Considering the uber-commercialized culture musicians are exposed to today, an environment where quality and actual, quantifiable musicianship ranks low, there’s always that sticking question of the which route the next generation will take. Will they buck the trends and do their own thing, or will they simply toe the line and create music that thrives off past glories? Back in the day, before the charts were run by Simon Cowell and the churning Guetta + interchangeable guest vocalist machine, there was a real reserve for the underground and movements that happened away from general culture. But despite all the homogenization, there are plenty of places where the underground influence still rings true today and frankly, it’s those clusters of artistry that we thrive off of.
Frankfurt’s Robert Johnson club is one such place that breeds innovation through its family of DJs and record label, Live at Robert Johnson. The intimate space and their associated endeavours have become a shining bastion for real machine music that gets rolled up into an Italo-boogie package. Next Saturday sees the club bring the party to Room Two as part of the Live at Robert Johnson tour which hinges around three artists who are at the heart of the institutions sound: Roman Flugel, Ata and Lauer; so we’ve taken some time to get to know Phillip Lauer – a man who undeniably owes his biggest influence to the Frankfurt clubbing mecca…
You’re based in Frankfurt, have you always lived there? What’s special about the city for you?
I was born in Frankfurt but I didn’t actually lived there until 10 years ago and now I’ve just moved out of the city to a small village nearby. But somehow Frankfurt is still my hometown - and people do like their hometowns: friends, memories, places. In addition to that, Frankfurt has a rich musical history - especially for electronic music. So, I have been lucky. It’s a nice place.
You then started releasing records about 10 years ago now, when did you actually start producing? How did you get to the point of releasing records?
My first dance record came out in 2000 under a different name; it was called “Kizz My Phillipino Azz”. The tracks on there were basically the first tracks I made - recorded onto a cassette tape. At that time, an old school friend was working for Neuton Distribution and ran a small label. Looking back now, I have to say I was a real trend-setter - but only in terms of sales numbers. Hehehe - my first release was the label's last one.
Before that I was playing drums and bass guitar in bands, mostly punk-rock..
What makes up your studio at the moment your work has a warm vintage analogue feel, does that sound reflect what you use to produce? Or have you integrated with some digital components now too?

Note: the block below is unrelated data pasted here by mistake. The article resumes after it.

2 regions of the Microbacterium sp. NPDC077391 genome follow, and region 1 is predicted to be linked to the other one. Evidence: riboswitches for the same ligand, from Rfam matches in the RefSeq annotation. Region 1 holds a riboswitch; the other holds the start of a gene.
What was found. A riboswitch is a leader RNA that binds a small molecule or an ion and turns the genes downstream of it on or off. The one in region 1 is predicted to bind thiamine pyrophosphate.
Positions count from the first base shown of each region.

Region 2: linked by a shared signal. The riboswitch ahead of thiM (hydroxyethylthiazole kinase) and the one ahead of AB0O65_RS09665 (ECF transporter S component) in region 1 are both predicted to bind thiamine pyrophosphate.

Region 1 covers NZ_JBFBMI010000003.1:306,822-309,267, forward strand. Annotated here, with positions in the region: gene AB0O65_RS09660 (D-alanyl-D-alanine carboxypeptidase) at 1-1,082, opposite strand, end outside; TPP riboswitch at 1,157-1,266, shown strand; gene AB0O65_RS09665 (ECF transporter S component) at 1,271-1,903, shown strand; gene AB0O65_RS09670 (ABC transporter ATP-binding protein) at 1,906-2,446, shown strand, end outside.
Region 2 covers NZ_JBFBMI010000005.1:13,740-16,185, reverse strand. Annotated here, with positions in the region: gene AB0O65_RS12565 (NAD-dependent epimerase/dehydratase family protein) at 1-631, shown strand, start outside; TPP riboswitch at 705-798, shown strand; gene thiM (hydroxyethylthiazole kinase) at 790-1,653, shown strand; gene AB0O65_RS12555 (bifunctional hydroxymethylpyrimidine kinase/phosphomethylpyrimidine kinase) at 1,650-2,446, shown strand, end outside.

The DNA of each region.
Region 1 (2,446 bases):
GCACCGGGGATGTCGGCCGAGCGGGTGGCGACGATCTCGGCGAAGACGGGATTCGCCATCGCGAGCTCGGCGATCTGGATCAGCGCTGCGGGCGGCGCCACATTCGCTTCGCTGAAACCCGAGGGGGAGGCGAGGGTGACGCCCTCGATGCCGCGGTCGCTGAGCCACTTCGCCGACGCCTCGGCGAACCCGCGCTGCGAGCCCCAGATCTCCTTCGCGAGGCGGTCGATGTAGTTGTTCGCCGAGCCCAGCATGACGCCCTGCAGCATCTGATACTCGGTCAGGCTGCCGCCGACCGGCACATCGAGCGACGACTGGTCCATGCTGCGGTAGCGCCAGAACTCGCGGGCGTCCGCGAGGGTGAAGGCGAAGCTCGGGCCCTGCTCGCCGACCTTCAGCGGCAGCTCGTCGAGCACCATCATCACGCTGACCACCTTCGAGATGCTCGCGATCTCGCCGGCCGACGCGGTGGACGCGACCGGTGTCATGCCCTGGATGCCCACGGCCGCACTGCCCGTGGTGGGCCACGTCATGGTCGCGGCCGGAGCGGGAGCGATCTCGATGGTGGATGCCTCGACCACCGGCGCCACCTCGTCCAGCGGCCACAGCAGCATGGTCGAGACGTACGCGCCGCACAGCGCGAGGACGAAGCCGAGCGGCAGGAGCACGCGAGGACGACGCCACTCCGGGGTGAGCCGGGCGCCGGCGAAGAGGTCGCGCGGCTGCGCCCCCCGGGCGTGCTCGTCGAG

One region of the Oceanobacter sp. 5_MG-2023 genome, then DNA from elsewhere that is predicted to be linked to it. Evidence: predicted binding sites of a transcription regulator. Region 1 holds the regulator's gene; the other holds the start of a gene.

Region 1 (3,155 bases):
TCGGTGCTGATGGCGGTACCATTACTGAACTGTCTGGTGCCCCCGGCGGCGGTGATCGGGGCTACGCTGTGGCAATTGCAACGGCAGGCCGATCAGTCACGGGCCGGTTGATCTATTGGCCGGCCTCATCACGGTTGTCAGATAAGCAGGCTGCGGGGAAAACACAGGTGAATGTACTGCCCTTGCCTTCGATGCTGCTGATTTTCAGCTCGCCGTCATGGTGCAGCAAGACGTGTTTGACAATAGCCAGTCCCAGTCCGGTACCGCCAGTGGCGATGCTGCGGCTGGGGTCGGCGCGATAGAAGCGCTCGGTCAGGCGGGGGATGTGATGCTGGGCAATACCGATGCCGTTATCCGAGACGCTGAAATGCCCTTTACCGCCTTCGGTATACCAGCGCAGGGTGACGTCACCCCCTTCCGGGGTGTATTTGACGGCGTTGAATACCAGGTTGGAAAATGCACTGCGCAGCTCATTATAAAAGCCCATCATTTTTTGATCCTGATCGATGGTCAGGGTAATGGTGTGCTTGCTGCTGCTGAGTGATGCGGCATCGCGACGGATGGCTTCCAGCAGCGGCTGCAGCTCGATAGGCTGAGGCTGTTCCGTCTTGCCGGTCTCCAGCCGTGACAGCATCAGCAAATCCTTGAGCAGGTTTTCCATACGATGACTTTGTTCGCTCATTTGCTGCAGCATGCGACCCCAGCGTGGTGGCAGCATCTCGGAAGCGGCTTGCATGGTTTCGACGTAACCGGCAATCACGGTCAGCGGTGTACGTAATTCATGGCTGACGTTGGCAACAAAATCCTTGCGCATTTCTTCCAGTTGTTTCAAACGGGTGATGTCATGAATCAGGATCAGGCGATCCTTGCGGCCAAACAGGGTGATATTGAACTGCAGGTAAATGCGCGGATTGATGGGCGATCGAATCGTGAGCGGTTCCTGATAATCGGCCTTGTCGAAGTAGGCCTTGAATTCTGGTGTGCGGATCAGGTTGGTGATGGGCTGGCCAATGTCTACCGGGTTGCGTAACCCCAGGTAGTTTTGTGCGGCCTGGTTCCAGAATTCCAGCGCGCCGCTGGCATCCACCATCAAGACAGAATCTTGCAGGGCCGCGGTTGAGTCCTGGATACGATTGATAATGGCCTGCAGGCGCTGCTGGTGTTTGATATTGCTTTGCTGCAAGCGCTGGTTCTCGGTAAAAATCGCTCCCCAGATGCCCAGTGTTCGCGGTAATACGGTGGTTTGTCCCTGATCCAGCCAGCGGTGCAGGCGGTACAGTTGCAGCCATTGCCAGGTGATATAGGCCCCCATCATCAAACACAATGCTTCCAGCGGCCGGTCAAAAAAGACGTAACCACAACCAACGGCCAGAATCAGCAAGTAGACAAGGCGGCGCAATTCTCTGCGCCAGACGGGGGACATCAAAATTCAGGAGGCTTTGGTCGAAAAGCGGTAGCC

I mostly use old instruments and effect units. A lot of them are digital and few are fully analogue. All the sounds come from hardware, recorded into my computer using midi or synchronizing sequencers - that might be the reason. I’m using a few efx plug-ins here and there, too. I’m not a fundamentalist.
What are you bringing with you to Farringdon next weekend for your first live set here?
My laptop and my Samsonite suitcase, which contains a mixer, EFX and some sound sources, I’m really looking forward to it.
Do you find you stick to your tracks as they’re originally composed when you play live, or is it more of an improvisational performance?
I tend to stick to the tracks, I have to say...but there are always some things coming out differently.. we’ll see.
How have you adapted your studio over the years? What’s been the innovation you’ve loved the most over the last few years?
Well, I have collected more and more instruments over the years – and my Tuff City Kids colleague Gerd has as well. These days I especially like old samplers and my midiverb III
I can hear a lot of references to more old school forms of house, italo and rave music will with a very positive upbeat vibe - what inspires you to make music with this sound?
It’s hard to say really, listening to the Radio as a kid maybe? I have a weak spot for 80’s pop music, before it started to be composed for economic purposes and was commercialised. I’ve also got a weak spot for a rough, snotty or if you want: lo-fi aesthetic (which I think is self-protection because I’m not able to make it all sound hifi). A big inspiration also was and is the Robert Johnson Club and especially Ata, who played tons of (in my eyes) important records to me, while I was drunk and dancing there.
Can you pick us a few tracks that are particularly special for you for our readers?
Bobby O – She Has A way
Dinosaur Jr – In A Jar
Cybotron – Alleys of your mind
Can you also tell us about your label Brontosaurus?
It was started with 2 friends in 2006 in coop with Intergroove Distribution , where I still work. There will be a Best-Of-Compilation coming out on Permanent Vacation in late May incl. new material by Exile Missile and Arto Mwambe! But there are no plans to continue after that, I think...
You’re performing as part of the Live at Robert Johnson tour – how did you first get involved with them?
First of all I spent a small fortune about the size of a small family car at the Robert Johnson bar - the club is turning 14 this year! As time passed by I got to know the people there and when we started Brontosaurus, Ata gave us a resident night . Later on we (Arto Mwambe) were asked to record a Mix Cd and we have been members of the team ever since. I did a 12”, some remix work and last, but not least a track for the brand new compilation!
Lauer will be performing live in Room Two this Saturday for Live at Robert Johnson. For more info and tickets go here.